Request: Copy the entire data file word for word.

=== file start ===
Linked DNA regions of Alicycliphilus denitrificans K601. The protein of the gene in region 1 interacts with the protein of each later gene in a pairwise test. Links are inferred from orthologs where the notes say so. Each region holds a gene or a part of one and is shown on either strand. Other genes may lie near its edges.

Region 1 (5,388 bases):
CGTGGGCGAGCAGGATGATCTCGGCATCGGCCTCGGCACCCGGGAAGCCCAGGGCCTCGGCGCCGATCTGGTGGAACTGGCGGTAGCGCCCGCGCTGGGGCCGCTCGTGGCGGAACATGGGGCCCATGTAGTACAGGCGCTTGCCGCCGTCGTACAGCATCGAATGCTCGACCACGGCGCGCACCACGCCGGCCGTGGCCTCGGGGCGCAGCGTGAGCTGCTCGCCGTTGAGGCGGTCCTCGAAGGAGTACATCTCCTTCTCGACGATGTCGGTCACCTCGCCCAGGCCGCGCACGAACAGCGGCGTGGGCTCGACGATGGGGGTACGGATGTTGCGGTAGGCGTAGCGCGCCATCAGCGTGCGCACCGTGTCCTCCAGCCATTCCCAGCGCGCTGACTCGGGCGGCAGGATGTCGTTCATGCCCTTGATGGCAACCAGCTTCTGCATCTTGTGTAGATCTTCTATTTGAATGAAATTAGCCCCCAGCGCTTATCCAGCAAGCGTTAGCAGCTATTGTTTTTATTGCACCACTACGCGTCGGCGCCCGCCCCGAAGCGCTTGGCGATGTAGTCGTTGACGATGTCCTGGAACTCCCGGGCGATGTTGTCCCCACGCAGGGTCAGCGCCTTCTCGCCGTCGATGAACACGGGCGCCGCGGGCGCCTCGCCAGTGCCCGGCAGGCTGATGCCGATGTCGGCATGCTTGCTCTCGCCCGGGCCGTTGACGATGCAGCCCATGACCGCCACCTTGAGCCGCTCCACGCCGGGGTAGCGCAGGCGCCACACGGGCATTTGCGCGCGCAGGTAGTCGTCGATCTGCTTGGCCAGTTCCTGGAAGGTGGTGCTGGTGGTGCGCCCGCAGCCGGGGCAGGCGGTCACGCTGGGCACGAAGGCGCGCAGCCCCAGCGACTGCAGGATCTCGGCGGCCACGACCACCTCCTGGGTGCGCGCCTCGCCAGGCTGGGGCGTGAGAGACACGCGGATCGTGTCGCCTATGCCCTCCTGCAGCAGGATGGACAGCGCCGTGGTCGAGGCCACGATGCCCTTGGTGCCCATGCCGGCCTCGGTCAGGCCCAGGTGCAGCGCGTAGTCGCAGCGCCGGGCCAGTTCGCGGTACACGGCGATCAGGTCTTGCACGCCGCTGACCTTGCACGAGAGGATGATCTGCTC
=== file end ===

Linked DNA regions of Alicycliphilus denitrificans K601. The protein of the gene in region 1 interacts with the protein of each later gene in a pairwise test. Links are inferred from orthologs where the notes say so. Each region holds a gene or a part of one and is shown on either strand. Other genes may lie near its edges.

Region 1 (5,388 bases):
CGTGGGCGAGCAGGATGATCTCGGCATCGGCCTCGGCACCCGGGAAGCCCAGGGCCTCGGCGCCGATCTGGTGGAACTGGCGGTAGCGCCCGCGCTGGGGCCGCTCGTGGCGGAACATGGGGCCCATGTAGTACAGGCGCTTGCCGCCGTCGTACAGCATCGAATGCTCGACCACGGCGCGCACCACGCCGGCCGTGGCCTCGGGGCGCAGCGTGAGCTGCTCGCCGTTGAGGCGGTCCTCGAAGGAGTACATCTCCTTCTCGACGATGTCGGTCACCTCGCCCAGGCCGCGCACGAACAGCGGCGTGGGCTCGACGATGGGGGTACGGATGTTGCGGTAGGCGTAGCGCGCCATCAGCGTGCGCACCGTGTCCTCCAGCCATTCCCAGCGCGCTGACTCGGGCGGCAGGATGTCGTTCATGCCCTTGATGGCAACCAGCTTCTGCATCTTGTGTAGATCTTCTATTTGAATGAAATTAGCCCCCAGCGCTTATCCAGCAAGCGTTAGCAGCTATTGTTTTTATTGCACCACTACGCGTCGGCGCCCGCCCCGAAGCGCTTGGCGATGTAGTCGTTGACGATGTCCTGGAACTCCCGGGCGATGTTGTCCCCACGCAGGGTCAGCGCCTTCTCGCCGTCGATGAACACGGGCGCCGCGGGCGCCTCGCCAGTGCCCGGCAGGCTGATGCCGATGTCGGCATGCTTGCTCTCGCCCGGGCCGTTGACGATGCAGCCCATGACCGCCACCTTGAGCCGCTCCACGCCGGGGTAGCGCAGGCGCCACACGGGCATTTGCGCGCGCAGGTAGTCGTCGATCTGCTTGGCCAGTTCCTGGAAGGTGGTGCTGGTGGTGCGCCCGCAGCCGGGGCAGGCGGTCACGCTGGGCACGAAGGCGCGCAGCCCCAGCGACTGCAGGATCTCGGCGGCCACGACCACCTCCTGGGTGCGCGCCTCGCCAGGCTGGGGCGTGAGAGACACGCGGATCGTGTCGCCTATGCCCTCCTGCAGCAGGATGGACAGCGCCGTGGTCGAGGCCACGATGCCCTTGGTGCCCATGCCGGCCTCGGTCAGGCCCAGGTGCAGCGCGTAGTCGCAGCGCCGGGCCAGTTCGCGGTACACGGCGATCAGGTCTTGCACGCCGCTGACCTTGCACGAGAGGATGATCTGCTC